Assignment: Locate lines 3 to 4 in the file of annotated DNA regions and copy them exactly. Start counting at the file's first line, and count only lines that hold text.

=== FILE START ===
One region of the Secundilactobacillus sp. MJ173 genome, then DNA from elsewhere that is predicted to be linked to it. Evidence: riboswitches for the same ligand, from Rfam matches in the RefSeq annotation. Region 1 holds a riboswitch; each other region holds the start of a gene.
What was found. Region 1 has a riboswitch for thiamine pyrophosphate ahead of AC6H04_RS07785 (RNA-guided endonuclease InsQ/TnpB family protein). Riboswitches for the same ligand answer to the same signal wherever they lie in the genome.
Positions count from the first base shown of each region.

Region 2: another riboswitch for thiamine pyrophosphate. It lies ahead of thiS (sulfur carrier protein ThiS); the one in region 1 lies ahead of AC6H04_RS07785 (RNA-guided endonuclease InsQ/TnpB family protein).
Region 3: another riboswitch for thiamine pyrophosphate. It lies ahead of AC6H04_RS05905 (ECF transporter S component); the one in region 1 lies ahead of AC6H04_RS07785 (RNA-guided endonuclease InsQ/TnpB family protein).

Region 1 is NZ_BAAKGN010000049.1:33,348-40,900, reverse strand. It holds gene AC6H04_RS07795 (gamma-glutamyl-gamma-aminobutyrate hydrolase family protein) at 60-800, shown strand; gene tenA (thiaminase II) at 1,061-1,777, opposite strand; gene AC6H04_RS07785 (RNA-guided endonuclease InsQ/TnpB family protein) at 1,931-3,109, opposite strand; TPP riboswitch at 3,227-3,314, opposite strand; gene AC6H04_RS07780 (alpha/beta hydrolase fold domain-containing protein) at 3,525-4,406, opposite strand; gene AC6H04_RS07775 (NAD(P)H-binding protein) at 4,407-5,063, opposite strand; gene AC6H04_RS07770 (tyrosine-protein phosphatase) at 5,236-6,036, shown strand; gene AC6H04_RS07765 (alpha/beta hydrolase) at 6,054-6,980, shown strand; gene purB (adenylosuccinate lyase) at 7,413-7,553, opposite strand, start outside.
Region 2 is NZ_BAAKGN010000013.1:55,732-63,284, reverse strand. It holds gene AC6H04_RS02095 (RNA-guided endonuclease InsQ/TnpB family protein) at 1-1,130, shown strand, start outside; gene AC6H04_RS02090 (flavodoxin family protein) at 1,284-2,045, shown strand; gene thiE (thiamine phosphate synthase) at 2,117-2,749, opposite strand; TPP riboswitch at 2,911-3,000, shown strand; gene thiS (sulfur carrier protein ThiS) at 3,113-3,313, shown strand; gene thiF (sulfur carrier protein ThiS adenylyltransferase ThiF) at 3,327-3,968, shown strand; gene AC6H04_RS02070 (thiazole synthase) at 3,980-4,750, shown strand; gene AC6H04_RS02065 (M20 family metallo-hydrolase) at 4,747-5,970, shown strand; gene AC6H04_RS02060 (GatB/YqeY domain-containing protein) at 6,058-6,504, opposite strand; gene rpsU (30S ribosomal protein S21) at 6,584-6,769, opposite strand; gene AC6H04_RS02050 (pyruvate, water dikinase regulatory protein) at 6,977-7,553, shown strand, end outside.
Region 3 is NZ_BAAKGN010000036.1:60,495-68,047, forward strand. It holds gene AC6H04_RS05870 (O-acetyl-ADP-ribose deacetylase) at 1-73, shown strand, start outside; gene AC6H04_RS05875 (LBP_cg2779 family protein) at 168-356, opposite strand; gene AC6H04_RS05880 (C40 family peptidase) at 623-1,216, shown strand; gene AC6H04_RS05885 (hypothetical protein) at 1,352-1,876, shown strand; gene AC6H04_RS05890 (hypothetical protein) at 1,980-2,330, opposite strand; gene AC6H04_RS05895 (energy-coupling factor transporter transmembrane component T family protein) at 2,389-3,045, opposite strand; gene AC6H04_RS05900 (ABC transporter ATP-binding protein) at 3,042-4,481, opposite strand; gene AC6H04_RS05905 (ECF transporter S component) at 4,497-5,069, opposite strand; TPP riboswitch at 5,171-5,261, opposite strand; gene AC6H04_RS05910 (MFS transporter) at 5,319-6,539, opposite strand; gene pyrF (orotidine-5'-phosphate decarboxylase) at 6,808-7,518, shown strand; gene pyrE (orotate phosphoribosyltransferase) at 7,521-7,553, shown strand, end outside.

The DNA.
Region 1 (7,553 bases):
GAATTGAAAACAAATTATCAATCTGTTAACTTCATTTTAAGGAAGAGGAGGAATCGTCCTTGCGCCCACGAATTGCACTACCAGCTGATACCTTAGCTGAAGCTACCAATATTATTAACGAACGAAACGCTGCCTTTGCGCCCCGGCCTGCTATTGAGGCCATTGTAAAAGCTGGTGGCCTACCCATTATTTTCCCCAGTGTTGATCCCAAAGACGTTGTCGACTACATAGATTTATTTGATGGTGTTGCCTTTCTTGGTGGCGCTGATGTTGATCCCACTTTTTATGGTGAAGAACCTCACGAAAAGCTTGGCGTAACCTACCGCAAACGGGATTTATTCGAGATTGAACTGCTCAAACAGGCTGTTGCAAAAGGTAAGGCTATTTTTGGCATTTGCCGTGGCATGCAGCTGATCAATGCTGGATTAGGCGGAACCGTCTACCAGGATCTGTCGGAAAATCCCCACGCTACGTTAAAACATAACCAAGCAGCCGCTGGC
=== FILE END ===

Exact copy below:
Positions count from the first base shown of each region.

Region 2: another riboswitch for thiamine pyrophosphate. It lies ahead of thiS (sulfur carrier protein ThiS); the one in region 1 lies ahead of AC6H04_RS07785 (RNA-guided endonuclease InsQ/TnpB family protein).